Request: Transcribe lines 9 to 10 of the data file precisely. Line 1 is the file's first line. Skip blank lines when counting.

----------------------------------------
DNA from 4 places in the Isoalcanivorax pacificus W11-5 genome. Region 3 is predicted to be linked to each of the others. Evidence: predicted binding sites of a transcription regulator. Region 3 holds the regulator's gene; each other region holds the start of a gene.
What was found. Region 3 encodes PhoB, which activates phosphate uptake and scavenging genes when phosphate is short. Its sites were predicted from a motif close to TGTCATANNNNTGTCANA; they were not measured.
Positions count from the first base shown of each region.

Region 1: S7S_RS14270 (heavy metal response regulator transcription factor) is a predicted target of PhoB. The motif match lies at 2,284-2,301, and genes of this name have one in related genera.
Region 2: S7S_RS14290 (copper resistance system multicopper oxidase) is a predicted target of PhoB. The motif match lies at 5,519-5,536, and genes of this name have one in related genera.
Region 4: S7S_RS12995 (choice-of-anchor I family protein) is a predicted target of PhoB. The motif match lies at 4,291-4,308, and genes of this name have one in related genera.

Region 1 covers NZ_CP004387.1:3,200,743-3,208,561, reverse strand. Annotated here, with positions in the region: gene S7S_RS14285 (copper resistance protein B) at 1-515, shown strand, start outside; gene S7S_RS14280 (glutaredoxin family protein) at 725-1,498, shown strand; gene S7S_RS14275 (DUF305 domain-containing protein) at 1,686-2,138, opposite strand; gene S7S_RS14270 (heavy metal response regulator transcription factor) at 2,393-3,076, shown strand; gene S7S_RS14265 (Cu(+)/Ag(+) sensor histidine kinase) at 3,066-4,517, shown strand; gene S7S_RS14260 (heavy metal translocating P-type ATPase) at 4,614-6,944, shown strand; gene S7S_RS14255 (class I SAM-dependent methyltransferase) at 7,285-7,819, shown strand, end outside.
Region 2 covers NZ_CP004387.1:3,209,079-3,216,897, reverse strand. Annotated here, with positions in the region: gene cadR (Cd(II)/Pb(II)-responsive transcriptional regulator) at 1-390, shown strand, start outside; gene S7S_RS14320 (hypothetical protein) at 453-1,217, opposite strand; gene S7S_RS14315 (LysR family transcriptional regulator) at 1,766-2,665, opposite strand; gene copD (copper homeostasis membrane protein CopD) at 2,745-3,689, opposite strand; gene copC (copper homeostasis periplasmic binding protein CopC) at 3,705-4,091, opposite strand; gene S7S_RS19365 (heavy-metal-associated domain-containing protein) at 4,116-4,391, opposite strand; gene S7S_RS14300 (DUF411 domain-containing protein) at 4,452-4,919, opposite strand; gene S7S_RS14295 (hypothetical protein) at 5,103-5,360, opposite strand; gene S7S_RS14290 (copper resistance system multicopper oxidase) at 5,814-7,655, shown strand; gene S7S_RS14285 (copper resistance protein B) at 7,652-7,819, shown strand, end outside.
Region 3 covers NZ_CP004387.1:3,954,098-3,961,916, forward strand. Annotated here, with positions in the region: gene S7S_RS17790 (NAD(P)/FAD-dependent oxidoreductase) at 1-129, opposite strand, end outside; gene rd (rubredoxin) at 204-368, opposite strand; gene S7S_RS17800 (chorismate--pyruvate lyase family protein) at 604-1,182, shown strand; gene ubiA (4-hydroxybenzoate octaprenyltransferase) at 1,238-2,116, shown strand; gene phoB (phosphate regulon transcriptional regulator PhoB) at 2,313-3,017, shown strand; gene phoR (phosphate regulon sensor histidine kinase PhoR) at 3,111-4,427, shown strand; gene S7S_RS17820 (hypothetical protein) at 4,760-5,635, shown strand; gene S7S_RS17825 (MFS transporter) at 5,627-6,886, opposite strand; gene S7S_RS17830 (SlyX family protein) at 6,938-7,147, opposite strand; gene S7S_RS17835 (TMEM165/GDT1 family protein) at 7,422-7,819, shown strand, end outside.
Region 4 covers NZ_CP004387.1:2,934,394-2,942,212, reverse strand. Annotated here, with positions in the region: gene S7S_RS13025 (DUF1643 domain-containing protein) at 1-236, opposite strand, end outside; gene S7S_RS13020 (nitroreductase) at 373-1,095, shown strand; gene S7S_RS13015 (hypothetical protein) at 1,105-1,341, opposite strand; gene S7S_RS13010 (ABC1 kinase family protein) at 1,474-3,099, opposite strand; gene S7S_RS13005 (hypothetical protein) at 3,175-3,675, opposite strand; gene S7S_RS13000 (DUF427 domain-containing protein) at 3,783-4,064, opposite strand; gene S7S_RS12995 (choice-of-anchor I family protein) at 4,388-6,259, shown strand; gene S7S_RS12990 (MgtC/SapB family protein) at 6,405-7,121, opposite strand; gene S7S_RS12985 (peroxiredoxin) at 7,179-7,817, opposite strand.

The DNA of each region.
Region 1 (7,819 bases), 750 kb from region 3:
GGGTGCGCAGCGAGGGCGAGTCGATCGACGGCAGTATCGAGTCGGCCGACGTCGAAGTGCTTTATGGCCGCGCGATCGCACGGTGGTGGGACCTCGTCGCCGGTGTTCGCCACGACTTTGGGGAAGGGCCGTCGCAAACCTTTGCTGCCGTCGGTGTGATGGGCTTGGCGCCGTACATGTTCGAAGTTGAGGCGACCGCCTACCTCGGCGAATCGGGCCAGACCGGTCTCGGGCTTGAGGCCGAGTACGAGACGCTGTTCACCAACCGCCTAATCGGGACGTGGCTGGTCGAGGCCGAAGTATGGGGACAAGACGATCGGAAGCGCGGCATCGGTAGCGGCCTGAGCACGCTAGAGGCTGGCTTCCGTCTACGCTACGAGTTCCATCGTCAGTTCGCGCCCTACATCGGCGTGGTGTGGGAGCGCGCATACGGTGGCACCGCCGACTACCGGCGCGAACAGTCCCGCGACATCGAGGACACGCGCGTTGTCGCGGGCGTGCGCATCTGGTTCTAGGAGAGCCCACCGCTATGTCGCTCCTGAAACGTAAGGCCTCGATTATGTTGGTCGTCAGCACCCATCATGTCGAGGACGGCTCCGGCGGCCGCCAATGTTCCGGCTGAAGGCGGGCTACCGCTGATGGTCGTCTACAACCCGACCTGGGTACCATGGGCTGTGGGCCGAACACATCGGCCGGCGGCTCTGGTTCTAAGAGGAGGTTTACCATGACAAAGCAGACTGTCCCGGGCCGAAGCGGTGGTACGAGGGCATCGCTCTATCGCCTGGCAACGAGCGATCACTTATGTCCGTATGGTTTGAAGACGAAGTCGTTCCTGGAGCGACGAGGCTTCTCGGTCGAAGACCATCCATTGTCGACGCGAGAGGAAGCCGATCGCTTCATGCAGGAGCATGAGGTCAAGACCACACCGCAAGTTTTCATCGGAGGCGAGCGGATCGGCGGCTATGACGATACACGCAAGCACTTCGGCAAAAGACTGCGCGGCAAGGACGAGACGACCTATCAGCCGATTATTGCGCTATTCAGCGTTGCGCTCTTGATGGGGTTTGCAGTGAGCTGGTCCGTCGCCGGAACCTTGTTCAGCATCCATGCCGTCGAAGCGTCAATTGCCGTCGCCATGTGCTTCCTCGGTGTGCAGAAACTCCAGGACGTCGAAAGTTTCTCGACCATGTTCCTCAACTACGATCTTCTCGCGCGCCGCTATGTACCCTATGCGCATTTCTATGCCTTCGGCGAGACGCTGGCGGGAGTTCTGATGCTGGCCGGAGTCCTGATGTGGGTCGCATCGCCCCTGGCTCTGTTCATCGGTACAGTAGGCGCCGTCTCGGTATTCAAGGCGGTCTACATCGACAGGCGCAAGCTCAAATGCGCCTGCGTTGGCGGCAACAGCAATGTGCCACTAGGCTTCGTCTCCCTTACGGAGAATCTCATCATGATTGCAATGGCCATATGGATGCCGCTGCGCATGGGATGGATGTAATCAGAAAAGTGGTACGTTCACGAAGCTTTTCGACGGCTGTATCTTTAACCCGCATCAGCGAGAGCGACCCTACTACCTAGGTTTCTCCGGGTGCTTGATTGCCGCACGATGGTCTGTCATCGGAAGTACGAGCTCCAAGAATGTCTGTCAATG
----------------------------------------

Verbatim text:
Region 3 covers NZ_CP004387.1:3,954,098-3,961,916, forward strand. Annotated here, with positions in the region: gene S7S_RS17790 (NAD(P)/FAD-dependent oxidoreductase) at 1-129, opposite strand, end outside; gene rd (rubredoxin) at 204-368, opposite strand; gene S7S_RS17800 (chorismate--pyruvate lyase family protein) at 604-1,182, shown strand; gene ubiA (4-hydroxybenzoate octaprenyltransferase) at 1,238-2,116, shown strand; gene phoB (phosphate regulon transcriptional regulator PhoB) at 2,313-3,017, shown strand; gene phoR (phosphate regulon sensor histidine kinase PhoR) at 3,111-4,427, shown strand; gene S7S_RS17820 (hypothetical protein) at 4,760-5,635, shown strand; gene S7S_RS17825 (MFS transporter) at 5,627-6,886, opposite strand; gene S7S_RS17830 (SlyX family protein) at 6,938-7,147, opposite strand; gene S7S_RS17835 (TMEM165/GDT1 family protein) at 7,422-7,819, shown strand, end outside.
Region 4 covers NZ_CP004387.1:2,934,394-2,942,212, reverse strand. Annotated here, with positions in the region: gene S7S_RS13025 (DUF1643 domain-containing protein) at 1-236, opposite strand, end outside; gene S7S_RS13020 (nitroreductase) at 373-1,095, shown strand; gene S7S_RS13015 (hypothetical protein) at 1,105-1,341, opposite strand; gene S7S_RS13010 (ABC1 kinase family protein) at 1,474-3,099, opposite strand; gene S7S_RS13005 (hypothetical protein) at 3,175-3,675, opposite strand; gene S7S_RS13000 (DUF427 domain-containing protein) at 3,783-4,064, opposite strand; gene S7S_RS12995 (choice-of-anchor I family protein) at 4,388-6,259, shown strand; gene S7S_RS12990 (MgtC/SapB family protein) at 6,405-7,121, opposite strand; gene S7S_RS12985 (peroxiredoxin) at 7,179-7,817, opposite strand.